Kianinny offers the following professionally guided activities:
"The Sugar Glider" / flying‐fox
Two side‐by‐side wires have students gliding side‐by‐side over the lake to a landing area.
Canoeing is a great way to explore water environments. We use various local sites for learning new skills, playing games and exploring the marine environment. Our fresh water lake provides the ideal opportunity for students to learn new skills and safety procedures. There are eight canoes and groups of up to eighteen students can be handled at a time.
The archery course is a popular activity for students enabling them to have fun, gain a new skill and develop confidence in a new sport.
This low level obstacle course is designed to build communication skills, confidence and trust between students. Students undertake this course in groups, one is blindfolded and must complete the course by following a rope through a series of challenging obstacles. Their spotters talk them through the obstacles, providing support and ensuring safety. This course is also situated on‐site at Kianinny and does not require transport.
This is a small group cooperation activity with achievement through teamwork and initiative. This special challenge course is built at a remote location on Kianinny's 100 acres. In small groups of eight to sixteen students, they work together to simulate rescuing an injured person (on a stretcher) in the wilderness, taking them through a number specially designed obstacles.
This activity brings the best out of a group and individually, the course has a number of elements that challenge and develop a group. Using a technique of progression the students apply themselves through each initiative towards the goal of the "Ultimate Challenge".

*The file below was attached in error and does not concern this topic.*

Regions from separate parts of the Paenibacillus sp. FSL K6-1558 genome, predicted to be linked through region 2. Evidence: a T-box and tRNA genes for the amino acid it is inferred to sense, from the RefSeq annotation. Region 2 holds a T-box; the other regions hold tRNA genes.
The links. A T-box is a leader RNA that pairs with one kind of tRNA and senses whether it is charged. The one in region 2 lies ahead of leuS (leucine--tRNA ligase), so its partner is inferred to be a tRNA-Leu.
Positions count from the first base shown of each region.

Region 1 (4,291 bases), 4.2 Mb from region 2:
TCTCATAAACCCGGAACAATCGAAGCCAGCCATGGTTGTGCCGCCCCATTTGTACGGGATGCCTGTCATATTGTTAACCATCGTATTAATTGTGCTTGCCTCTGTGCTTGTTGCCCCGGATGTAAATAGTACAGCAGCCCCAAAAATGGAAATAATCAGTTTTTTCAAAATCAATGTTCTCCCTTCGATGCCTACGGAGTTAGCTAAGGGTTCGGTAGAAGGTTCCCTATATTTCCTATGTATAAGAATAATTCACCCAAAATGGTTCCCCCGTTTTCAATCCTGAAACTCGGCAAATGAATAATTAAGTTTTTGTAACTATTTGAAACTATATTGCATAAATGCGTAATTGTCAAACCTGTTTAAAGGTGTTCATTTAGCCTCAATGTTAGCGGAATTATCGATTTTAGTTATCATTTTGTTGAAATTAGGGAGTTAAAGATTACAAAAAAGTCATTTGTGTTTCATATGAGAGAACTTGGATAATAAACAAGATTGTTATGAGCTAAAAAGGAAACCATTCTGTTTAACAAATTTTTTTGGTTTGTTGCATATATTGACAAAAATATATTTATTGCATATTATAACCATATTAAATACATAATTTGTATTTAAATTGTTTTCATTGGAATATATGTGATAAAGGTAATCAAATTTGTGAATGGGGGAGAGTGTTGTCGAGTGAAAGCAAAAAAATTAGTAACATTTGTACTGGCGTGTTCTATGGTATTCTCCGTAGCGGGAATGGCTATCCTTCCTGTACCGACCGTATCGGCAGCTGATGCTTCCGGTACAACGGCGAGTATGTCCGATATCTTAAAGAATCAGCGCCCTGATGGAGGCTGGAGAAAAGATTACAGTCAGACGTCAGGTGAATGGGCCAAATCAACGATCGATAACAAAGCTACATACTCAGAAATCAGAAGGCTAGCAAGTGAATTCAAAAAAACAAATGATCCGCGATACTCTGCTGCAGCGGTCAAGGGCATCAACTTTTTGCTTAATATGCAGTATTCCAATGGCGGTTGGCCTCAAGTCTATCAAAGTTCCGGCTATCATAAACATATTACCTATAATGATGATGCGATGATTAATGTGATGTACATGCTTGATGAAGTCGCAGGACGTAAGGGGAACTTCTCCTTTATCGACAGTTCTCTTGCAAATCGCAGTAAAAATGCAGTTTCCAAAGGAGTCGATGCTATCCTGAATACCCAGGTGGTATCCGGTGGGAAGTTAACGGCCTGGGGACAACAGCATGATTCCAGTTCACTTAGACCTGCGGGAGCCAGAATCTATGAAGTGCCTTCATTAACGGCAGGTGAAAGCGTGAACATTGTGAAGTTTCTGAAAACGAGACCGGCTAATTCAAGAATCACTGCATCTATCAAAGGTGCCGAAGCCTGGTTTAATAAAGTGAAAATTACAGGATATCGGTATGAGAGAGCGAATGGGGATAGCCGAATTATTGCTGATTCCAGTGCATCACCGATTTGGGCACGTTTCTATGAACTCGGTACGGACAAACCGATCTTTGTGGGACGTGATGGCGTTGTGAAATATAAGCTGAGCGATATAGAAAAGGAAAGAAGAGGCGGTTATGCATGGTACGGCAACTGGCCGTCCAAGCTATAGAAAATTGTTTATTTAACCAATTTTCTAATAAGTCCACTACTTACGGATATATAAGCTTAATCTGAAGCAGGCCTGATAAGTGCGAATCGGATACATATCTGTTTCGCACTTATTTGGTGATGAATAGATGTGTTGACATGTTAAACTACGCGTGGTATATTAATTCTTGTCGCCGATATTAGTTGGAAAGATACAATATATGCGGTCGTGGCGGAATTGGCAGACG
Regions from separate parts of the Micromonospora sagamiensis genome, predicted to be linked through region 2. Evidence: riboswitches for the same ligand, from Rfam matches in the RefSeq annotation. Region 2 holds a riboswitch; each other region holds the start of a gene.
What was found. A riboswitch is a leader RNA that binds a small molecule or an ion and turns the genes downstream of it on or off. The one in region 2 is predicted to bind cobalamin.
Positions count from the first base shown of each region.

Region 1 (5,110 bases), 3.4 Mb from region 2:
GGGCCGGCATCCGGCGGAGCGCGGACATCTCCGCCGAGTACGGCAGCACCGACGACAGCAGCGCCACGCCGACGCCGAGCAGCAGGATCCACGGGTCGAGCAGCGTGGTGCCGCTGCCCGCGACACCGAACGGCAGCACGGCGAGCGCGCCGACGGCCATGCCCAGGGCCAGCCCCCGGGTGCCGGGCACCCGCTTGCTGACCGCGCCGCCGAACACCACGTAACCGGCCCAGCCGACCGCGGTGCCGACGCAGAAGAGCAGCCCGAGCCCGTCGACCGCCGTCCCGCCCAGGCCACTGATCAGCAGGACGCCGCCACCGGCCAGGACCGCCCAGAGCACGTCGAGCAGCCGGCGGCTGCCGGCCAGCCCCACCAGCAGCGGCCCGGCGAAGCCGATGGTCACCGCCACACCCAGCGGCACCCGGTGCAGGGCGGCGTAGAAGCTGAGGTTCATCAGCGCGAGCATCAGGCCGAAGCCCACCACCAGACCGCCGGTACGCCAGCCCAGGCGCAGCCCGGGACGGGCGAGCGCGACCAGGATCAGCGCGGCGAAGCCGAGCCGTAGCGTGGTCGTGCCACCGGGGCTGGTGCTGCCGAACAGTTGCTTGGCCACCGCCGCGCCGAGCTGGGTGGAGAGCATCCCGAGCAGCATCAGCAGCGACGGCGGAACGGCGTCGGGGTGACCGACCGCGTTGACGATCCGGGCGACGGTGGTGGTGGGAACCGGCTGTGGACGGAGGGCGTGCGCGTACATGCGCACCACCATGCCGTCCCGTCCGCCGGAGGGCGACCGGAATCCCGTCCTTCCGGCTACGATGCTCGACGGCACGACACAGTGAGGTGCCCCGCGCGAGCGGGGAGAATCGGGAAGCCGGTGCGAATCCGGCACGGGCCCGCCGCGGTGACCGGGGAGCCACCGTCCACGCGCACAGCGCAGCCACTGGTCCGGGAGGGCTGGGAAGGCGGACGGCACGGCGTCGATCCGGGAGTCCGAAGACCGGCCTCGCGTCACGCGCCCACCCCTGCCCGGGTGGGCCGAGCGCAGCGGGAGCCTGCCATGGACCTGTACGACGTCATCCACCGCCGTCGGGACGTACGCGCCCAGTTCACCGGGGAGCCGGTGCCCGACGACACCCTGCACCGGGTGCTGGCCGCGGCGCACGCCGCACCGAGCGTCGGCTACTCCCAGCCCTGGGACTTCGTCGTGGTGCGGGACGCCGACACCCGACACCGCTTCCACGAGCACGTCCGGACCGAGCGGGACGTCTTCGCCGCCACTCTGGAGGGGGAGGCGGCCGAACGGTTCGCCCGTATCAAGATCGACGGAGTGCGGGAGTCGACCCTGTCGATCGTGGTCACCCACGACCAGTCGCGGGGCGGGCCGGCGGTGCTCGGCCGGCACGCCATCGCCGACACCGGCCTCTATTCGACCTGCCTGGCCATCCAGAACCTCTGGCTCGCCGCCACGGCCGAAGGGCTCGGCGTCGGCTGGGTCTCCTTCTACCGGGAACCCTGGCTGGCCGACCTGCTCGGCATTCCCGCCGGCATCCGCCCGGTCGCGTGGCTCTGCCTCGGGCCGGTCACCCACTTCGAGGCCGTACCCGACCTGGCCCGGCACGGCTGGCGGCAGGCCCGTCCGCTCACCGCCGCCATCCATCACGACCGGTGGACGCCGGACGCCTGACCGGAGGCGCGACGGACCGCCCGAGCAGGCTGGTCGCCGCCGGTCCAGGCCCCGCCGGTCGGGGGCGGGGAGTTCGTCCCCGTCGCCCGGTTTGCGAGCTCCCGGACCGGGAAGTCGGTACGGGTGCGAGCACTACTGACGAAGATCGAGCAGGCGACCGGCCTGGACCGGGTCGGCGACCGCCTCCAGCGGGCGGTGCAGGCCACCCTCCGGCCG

This is a very popular activity that is great for personal initiative, water safety, and working as a team; it's about having fun and building confidence without realizing it.
A popular night activity is our night walk, when Kianinny's instructor leads the students (with their torches) along the bush tracks (on site) pointing out the nocturnal wildlife of Kianinny. Students learn about the natural environment, ecosystems and habitats along the way.
This activity introduces students to map reading and locating places on a map. Students are given a list of environmental questions, and find the answers to these on signs which are marked as control points on the maps. There are four sets of questions, with a corresponding map: trees, shrubs, birds and animals.
Basic orienteering is run as a team / partner event that develops map reading skills, and partner communication.
Score orienteering is designed within the native bushland at Kianinny for the novice and more advanced map reader, each orienteer is given a topographic map with various control points, these control points hold a certain point value and once located, the answer to a question is found. The orienteer must constantly concentrate, make decisions, and write a list of their answers while racing against the clock to finish with the most points.